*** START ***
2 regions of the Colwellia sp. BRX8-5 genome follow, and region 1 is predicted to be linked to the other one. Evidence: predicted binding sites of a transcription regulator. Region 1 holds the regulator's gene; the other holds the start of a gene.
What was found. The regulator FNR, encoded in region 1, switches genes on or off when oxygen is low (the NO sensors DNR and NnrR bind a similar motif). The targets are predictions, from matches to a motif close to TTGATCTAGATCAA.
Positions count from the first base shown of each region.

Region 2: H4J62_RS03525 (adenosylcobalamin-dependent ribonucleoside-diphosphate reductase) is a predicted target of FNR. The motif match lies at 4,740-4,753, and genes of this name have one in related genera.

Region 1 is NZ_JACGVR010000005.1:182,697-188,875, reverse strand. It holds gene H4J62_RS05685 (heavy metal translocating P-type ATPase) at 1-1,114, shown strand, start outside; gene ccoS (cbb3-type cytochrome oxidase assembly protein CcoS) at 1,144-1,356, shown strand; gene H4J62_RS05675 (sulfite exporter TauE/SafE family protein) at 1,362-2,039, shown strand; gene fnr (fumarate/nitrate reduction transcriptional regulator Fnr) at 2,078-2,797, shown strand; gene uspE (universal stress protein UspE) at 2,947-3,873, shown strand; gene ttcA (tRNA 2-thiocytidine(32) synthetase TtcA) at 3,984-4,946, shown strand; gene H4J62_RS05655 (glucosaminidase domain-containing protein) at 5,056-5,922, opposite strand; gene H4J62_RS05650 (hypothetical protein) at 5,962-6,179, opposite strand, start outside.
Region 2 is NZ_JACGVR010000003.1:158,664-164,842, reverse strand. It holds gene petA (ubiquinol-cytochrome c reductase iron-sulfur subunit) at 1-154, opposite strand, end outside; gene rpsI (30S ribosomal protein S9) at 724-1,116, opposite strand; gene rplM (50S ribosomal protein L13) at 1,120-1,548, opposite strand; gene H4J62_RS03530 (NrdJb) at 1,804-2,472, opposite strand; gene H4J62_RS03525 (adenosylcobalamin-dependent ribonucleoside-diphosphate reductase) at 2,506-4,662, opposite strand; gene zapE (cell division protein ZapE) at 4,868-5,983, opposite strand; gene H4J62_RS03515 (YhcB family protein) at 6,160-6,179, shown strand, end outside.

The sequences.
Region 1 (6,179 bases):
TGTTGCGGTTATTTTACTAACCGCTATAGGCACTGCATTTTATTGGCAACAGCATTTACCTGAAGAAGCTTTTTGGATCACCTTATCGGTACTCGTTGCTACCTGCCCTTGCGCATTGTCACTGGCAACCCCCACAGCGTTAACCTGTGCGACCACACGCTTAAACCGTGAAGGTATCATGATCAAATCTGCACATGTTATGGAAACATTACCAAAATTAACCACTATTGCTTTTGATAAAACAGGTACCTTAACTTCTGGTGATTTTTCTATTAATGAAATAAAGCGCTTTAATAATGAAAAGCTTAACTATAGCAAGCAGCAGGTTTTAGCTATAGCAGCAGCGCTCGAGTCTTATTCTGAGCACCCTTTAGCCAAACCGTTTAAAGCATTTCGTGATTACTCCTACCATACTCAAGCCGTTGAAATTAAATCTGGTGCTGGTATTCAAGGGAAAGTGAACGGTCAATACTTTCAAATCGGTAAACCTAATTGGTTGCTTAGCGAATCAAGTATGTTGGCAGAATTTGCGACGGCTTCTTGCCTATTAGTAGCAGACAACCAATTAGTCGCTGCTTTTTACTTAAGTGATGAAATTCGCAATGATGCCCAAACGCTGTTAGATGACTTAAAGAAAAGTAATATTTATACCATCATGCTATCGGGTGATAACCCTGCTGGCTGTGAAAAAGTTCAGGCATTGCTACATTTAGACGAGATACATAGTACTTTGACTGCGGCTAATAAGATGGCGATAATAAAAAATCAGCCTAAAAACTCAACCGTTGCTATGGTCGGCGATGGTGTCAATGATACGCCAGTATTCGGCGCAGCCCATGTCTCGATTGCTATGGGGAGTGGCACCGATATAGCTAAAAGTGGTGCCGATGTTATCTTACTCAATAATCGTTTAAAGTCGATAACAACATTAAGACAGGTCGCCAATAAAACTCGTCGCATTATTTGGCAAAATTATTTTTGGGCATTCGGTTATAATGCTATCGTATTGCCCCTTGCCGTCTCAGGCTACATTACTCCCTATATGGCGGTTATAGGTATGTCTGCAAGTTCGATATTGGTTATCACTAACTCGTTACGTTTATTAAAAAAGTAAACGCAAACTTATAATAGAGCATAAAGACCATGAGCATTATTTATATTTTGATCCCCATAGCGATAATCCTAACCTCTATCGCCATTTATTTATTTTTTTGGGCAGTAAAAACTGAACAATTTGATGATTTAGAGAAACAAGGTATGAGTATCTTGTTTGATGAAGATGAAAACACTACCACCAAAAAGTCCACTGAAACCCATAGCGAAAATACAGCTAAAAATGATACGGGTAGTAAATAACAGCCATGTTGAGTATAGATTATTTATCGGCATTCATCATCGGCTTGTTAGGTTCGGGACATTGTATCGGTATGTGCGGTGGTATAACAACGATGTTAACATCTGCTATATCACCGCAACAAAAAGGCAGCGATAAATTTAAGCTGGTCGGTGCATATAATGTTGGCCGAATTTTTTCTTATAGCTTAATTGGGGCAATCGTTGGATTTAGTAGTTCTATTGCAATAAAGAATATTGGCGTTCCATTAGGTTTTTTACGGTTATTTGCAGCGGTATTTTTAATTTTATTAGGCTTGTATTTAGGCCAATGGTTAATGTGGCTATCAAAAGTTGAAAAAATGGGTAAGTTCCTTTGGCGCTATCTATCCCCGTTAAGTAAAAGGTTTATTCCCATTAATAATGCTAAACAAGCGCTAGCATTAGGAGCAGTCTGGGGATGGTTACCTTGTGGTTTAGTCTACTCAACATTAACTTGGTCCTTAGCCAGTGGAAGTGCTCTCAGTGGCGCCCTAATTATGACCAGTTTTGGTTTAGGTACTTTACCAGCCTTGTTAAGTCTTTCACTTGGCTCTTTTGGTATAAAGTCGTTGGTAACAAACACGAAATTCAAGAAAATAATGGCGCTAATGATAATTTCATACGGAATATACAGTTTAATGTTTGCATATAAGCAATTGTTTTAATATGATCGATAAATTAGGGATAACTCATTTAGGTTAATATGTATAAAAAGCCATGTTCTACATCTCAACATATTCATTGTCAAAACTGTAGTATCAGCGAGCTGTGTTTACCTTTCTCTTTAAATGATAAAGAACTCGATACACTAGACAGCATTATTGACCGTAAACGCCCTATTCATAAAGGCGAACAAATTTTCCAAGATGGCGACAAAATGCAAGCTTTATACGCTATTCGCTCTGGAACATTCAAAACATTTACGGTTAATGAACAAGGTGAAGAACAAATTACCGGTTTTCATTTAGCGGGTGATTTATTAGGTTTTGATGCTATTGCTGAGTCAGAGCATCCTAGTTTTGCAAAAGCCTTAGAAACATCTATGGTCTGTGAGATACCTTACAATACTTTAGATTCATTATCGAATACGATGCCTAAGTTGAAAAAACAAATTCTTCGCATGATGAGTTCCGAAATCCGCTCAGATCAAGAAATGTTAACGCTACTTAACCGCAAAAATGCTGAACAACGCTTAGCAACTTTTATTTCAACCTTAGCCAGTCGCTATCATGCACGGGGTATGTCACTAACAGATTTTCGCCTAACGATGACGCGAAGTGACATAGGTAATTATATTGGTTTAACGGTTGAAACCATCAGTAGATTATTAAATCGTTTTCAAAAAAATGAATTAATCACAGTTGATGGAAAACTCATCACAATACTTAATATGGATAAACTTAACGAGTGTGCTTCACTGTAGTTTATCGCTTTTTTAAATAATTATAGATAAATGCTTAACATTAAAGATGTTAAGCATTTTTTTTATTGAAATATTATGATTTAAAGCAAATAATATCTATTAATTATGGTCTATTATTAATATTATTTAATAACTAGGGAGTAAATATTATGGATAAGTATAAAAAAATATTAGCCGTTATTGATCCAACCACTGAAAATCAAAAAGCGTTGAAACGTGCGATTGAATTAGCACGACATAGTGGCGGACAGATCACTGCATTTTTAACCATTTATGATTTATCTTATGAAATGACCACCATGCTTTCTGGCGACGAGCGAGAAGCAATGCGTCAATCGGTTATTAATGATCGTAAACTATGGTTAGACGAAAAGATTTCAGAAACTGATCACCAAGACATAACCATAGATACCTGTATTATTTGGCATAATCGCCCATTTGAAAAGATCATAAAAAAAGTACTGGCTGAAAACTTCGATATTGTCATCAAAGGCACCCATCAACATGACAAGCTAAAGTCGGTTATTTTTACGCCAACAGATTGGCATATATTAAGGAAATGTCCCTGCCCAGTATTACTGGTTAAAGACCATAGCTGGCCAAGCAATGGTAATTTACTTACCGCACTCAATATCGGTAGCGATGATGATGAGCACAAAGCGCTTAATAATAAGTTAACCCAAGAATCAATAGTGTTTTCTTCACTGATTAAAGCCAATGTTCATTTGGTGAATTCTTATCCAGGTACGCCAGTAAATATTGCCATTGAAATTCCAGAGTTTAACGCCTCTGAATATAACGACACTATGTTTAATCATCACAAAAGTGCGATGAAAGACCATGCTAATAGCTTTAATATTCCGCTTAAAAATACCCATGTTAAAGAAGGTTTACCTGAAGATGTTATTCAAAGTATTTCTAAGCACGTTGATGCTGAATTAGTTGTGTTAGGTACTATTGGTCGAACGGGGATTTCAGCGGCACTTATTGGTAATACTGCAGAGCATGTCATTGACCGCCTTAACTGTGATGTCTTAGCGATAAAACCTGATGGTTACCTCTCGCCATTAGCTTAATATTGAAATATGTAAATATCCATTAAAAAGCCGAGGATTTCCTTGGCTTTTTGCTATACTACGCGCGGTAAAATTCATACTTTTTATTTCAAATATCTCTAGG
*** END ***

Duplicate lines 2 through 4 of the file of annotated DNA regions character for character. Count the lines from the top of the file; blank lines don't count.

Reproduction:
What was found. The regulator FNR, encoded in region 1, switches genes on or off when oxygen is low (the NO sensors DNR and NnrR bind a similar motif). The targets are predictions, from matches to a motif close to TTGATCTAGATCAA.
Positions count from the first base shown of each region.

Region 2: H4J62_RS03525 (adenosylcobalamin-dependent ribonucleoside-diphosphate reductase) is a predicted target of FNR. The motif match lies at 4,740-4,753, and genes of this name have one in related genera.